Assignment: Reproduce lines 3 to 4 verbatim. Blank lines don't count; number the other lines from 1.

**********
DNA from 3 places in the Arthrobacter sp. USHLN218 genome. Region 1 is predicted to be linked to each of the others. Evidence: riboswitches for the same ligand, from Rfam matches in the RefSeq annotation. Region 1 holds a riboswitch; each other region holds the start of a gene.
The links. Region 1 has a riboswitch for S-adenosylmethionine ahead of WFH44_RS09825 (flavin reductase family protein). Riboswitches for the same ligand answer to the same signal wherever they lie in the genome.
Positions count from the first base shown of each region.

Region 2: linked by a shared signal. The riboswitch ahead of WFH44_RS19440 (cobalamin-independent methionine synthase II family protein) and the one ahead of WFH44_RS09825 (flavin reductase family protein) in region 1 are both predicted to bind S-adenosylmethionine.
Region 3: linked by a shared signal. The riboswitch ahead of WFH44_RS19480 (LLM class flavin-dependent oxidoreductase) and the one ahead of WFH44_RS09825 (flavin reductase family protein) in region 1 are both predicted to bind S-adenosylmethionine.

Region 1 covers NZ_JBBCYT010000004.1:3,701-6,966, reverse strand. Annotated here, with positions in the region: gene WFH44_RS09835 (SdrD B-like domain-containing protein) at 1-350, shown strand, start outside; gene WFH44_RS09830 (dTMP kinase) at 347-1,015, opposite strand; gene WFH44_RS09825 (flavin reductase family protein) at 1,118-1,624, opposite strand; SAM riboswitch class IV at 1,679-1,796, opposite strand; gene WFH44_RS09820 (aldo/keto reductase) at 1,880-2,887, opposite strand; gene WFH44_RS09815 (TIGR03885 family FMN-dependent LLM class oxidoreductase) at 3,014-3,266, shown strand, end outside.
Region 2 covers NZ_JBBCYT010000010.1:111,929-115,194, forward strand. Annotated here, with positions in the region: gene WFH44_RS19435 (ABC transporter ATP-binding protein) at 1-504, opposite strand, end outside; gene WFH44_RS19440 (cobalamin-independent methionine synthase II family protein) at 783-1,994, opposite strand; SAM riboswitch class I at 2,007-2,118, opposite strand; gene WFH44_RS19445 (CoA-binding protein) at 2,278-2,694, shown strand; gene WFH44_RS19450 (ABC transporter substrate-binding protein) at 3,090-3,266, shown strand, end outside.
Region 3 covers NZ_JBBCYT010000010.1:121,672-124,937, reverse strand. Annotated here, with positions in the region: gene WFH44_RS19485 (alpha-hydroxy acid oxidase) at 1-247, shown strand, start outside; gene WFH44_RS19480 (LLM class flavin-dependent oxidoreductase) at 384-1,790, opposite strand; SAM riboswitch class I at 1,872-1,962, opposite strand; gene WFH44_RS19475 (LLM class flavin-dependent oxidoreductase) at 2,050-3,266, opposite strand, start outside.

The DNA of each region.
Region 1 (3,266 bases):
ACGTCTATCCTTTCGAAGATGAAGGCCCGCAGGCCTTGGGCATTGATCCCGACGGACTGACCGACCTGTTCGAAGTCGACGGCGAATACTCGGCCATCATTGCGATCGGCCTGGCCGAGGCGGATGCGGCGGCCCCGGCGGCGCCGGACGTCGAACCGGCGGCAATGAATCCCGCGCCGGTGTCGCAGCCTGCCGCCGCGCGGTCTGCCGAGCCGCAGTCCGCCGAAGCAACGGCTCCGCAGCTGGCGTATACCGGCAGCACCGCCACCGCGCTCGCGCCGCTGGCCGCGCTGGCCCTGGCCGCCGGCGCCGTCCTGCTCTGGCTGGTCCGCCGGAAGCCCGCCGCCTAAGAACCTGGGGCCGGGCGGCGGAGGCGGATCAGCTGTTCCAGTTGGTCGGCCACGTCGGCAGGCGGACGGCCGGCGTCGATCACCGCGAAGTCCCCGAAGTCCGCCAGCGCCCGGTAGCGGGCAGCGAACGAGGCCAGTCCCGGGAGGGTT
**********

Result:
Positions count from the first base shown of each region.

Region 2: linked by a shared signal. The riboswitch ahead of WFH44_RS19440 (cobalamin-independent methionine synthase II family protein) and the one ahead of WFH44_RS09825 (flavin reductase family protein) in region 1 are both predicted to bind S-adenosylmethionine.